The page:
Also, I have a signed copy of one of the books and have met the author in person and shook hands (although he didn't seem all too happy to oblige with that last part, haha).

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I thought it odd that 10 years after the fact, when Pullman says that his books are about children killing God, there's a sudden controversy about it. For 10 years, people were fine with his books, which are quite obviously about rebelling against God and killing him, but they wait until he repeats himself in an interview to get angry about it.

The movie was decent. It lost the subtlety and pacing that the books had; instead, it bluntly hammers the fantastic aspects of the book into the audience with lines like "this is a gateway to another world, and there are thousands of worlds like ours but different. There are even ones where there is no Magisterium" (not a spoiler, first ten minutes of the film). It felt rushed and bereft of an overall idea or mood that connected its parts.

However, between the characters' arrival in the north and the ending that happened too early, the film had a bit more identity than in the beginning, and was enjoyable to watch. Sam Elliot did a great job playing Lee Scoresby. Whenever he spoke, I felt as if I were really in Lyra's world, rather than being shown and told about it. Dakota Blue Richards and Nicole Kidman also expressed their characters well.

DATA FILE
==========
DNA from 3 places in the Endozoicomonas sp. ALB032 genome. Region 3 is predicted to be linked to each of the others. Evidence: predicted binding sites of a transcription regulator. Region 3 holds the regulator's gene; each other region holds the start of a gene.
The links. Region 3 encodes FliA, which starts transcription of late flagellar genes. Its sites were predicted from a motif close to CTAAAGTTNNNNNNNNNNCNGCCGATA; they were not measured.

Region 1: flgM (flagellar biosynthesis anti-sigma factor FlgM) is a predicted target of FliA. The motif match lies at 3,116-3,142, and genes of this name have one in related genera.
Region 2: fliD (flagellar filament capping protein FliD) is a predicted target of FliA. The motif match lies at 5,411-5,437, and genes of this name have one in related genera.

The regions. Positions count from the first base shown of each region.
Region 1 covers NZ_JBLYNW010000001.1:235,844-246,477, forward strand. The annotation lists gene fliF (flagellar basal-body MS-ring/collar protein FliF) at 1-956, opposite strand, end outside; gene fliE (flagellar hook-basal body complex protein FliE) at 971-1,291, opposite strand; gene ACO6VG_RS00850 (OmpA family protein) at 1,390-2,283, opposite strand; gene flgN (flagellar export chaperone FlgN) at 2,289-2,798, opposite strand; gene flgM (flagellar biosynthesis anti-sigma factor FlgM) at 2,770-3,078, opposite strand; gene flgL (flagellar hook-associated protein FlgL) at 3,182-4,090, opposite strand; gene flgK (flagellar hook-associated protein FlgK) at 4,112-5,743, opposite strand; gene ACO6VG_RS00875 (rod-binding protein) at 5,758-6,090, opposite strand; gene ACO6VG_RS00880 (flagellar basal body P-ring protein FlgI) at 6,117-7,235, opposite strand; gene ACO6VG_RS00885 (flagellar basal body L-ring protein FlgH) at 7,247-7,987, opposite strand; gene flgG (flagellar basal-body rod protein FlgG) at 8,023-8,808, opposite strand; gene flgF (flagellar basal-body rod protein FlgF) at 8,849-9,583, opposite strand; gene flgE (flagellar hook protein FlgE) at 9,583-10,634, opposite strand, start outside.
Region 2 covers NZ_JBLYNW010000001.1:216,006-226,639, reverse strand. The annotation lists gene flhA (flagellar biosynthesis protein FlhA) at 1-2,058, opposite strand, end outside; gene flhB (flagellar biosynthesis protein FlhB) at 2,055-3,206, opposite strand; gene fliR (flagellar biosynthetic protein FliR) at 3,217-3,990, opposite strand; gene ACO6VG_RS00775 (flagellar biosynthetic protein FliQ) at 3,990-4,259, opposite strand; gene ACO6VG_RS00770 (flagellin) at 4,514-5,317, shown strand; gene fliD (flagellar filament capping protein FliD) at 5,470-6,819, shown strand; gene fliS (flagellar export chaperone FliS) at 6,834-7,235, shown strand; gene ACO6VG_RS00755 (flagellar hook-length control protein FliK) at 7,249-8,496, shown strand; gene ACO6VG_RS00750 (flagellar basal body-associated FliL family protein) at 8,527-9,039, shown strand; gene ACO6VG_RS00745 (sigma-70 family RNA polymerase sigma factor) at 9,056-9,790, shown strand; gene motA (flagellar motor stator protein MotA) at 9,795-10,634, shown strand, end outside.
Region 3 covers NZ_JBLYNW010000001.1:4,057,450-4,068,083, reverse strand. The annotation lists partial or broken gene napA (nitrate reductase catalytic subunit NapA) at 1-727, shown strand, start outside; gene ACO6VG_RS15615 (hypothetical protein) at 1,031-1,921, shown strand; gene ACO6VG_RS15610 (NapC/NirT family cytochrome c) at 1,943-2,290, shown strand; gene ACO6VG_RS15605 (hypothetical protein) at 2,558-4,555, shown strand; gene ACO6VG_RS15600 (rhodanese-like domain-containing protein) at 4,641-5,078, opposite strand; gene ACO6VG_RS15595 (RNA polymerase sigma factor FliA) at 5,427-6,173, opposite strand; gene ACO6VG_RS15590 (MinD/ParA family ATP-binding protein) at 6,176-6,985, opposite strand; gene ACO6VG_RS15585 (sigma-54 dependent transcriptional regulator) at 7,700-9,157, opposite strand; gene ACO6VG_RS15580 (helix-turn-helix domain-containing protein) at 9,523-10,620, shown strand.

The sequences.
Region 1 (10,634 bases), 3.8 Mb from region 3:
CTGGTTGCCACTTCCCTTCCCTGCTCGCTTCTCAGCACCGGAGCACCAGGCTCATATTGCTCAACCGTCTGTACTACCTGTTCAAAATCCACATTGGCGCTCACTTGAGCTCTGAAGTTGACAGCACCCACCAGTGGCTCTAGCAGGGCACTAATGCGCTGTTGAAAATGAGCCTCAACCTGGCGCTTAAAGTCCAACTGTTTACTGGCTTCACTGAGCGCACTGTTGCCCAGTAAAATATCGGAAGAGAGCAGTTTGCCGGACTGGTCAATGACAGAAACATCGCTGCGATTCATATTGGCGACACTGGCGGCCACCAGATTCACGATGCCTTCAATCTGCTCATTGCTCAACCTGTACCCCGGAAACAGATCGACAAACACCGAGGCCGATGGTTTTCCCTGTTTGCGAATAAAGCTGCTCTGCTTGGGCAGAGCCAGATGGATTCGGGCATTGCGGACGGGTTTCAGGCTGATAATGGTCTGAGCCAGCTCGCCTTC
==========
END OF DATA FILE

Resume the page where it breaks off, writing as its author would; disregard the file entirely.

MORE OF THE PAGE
I still can't fathom why they took out the awesome ending of the book, which practically mandates further reading (or viewing).

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the best thing said about this issue is the statement about the frailty of faith.

truly, if one's faith was so fragile, then the books and now the movie are a success to draw attention to it because it is clear that religous fervor without the strength of the faith beneath it is a failed commitment. perhaps, that is really the problem. one who believes deeply in God, would never doubt that God is unkillable as he is also unmutable, uncompromised, and undetered.

i think a lot of christians are, once again, insulting themselves.